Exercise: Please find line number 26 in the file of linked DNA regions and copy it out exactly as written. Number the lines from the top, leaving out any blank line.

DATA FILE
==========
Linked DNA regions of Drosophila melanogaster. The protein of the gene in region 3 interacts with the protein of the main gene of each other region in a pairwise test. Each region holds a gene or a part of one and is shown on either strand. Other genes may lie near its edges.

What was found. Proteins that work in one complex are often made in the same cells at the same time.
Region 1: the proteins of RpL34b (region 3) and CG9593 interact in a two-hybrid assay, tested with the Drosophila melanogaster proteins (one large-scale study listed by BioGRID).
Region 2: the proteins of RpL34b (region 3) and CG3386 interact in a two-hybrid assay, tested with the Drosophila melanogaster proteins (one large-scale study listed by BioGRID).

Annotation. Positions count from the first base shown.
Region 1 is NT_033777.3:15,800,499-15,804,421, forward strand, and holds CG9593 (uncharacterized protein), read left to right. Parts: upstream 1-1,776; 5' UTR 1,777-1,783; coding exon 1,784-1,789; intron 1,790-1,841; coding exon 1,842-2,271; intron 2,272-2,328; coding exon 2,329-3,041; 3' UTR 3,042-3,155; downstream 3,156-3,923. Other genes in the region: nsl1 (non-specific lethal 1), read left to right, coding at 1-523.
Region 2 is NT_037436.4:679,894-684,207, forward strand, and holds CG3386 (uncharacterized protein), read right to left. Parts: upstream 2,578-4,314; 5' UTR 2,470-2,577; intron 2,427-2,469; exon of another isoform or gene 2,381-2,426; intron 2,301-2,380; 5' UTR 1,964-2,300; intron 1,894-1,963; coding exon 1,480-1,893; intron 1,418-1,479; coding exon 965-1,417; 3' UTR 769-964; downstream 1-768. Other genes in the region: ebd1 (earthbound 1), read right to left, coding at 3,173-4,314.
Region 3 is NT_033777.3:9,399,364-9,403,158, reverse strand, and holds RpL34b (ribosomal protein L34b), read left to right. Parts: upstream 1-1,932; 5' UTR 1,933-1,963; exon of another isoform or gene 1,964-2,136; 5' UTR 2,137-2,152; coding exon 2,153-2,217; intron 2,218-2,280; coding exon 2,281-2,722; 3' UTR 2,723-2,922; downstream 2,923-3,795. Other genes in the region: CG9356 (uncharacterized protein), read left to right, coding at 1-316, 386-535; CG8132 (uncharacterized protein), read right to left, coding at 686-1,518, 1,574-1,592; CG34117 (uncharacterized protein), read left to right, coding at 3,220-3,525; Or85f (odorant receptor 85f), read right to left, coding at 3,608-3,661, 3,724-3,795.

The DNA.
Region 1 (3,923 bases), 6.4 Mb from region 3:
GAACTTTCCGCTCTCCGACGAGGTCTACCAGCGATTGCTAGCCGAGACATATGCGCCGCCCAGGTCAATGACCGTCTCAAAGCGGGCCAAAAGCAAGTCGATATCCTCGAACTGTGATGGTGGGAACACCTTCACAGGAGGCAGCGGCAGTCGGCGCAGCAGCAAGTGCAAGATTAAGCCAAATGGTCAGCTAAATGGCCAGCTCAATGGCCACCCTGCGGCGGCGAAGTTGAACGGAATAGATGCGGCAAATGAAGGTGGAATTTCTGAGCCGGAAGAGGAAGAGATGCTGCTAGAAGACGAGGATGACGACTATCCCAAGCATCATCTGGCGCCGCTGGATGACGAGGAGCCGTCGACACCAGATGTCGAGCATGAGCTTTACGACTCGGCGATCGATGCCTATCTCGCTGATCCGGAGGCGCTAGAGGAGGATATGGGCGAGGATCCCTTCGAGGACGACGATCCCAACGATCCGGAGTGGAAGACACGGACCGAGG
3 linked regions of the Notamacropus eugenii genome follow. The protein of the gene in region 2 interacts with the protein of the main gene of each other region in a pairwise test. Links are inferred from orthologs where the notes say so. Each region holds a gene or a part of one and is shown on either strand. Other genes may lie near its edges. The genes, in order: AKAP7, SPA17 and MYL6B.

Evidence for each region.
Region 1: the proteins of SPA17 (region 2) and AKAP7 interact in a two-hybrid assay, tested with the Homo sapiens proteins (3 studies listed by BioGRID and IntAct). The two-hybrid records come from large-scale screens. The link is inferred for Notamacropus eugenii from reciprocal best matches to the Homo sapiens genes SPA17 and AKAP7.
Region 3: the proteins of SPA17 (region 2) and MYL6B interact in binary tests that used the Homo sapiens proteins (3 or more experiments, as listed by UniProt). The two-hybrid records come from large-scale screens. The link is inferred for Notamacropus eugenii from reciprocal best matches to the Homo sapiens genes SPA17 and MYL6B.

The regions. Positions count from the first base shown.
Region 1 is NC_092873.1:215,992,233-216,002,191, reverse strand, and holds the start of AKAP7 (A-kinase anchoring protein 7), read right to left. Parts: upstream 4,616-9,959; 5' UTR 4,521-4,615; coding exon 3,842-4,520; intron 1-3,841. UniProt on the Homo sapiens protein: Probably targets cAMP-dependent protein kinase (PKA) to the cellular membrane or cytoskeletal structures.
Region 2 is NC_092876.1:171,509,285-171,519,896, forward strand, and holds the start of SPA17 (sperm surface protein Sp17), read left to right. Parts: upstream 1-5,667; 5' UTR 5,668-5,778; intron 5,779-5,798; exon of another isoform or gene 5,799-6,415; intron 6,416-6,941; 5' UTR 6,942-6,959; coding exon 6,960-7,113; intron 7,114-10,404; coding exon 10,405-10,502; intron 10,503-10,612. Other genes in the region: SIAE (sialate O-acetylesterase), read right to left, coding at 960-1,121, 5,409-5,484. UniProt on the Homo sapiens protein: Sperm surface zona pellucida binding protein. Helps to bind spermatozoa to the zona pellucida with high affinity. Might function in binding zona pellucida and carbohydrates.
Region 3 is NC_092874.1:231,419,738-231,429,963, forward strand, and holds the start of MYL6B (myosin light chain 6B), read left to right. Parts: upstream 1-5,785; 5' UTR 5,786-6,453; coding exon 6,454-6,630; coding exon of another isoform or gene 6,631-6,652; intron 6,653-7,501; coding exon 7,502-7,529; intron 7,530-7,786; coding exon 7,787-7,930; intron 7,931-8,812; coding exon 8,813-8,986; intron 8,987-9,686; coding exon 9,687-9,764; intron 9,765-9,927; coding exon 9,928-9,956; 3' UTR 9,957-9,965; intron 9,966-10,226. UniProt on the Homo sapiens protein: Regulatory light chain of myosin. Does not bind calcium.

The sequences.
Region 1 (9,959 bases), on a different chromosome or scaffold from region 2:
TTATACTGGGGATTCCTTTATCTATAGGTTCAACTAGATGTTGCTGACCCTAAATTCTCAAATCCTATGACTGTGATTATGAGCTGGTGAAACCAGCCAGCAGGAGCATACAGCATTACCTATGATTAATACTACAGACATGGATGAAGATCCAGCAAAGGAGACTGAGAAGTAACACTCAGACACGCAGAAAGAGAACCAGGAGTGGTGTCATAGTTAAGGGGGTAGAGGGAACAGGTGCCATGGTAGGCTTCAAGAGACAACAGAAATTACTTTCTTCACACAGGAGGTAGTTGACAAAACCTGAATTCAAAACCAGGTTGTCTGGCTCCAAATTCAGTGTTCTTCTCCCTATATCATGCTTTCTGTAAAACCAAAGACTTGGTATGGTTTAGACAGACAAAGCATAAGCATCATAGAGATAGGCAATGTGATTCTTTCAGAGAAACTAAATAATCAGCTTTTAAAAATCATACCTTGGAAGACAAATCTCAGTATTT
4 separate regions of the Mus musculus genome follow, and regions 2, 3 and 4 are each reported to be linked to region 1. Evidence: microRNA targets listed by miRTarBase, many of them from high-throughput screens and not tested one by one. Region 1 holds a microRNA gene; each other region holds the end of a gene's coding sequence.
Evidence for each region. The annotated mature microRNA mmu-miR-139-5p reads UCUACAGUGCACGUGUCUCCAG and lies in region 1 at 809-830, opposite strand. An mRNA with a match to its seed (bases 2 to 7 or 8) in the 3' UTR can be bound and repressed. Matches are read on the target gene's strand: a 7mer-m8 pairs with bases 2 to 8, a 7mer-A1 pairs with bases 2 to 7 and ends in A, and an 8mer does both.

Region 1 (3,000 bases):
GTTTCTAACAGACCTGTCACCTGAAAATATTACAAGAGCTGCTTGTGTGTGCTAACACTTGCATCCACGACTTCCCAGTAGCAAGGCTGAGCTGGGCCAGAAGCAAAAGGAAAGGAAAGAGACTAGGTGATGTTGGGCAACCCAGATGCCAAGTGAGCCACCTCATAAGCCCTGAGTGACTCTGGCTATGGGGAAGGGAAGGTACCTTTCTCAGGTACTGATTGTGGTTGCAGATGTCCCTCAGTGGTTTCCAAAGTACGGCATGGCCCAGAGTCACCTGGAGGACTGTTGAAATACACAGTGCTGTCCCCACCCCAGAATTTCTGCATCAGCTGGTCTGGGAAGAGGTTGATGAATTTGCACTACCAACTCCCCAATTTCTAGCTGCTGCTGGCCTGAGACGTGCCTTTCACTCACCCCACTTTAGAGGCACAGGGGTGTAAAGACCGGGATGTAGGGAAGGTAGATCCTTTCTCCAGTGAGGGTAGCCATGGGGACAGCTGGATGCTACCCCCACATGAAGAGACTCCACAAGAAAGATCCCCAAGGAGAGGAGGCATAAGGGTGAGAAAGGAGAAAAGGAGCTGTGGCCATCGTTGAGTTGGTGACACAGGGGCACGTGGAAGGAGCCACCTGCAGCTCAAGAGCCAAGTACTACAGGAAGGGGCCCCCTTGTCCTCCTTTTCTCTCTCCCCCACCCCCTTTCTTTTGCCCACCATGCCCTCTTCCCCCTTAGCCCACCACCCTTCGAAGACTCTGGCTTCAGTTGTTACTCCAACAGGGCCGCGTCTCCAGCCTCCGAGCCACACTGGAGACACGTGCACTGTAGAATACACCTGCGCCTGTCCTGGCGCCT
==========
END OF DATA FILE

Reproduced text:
GTTTCTAACAGACCTGTCACCTGAAAATATTACAAGAGCTGCTTGTGTGTGCTAACACTTGCATCCACGACTTCCCAGTAGCAAGGCTGAGCTGGGCCAGAAGCAAAAGGAAAGGAAAGAGACTAGGTGATGTTGGGCAACCCAGATGCCAAGTGAGCCACCTCATAAGCCCTGAGTGACTCTGGCTATGGGGAAGGGAAGGTACCTTTCTCAGGTACTGATTGTGGTTGCAGATGTCCCTCAGTGGTTTCCAAAGTACGGCATGGCCCAGAGTCACCTGGAGGACTGTTGAAATACACAGTGCTGTCCCCACCCCAGAATTTCTGCATCAGCTGGTCTGGGAAGAGGTTGATGAATTTGCACTACCAACTCCCCAATTTCTAGCTGCTGCTGGCCTGAGACGTGCCTTTCACTCACCCCACTTTAGAGGCACAGGGGTGTAAAGACCGGGATGTAGGGAAGGTAGATCCTTTCTCCAGTGAGGGTAGCCATGGGGACAGCTGGATGCTACCCCCACATGAAGAGACTCCACAAGAAAGATCCCCAAGGAGAGGAGGCATAAGGGTGAGAAAGGAGAAAAGGAGCTGTGGCCATCGTTGAGTTGGTGACACAGGGGCACGTGGAAGGAGCCACCTGCAGCTCAAGAGCCAAGTACTACAGGAAGGGGCCCCCTTGTCCTCCTTTTCTCTCTCCCCCACCCCCTTTCTTTTGCCCACCATGCCCTCTTCCCCCTTAGCCCACCACCCTTCGAAGACTCTGGCTTCAGTTGTTACTCCAACAGGGCCGCGTCTCCAGCCTCCGAGCCACACTGGAGACACGTGCACTGTAGAATACACCTGCGCCTGTCCTGGCGCCT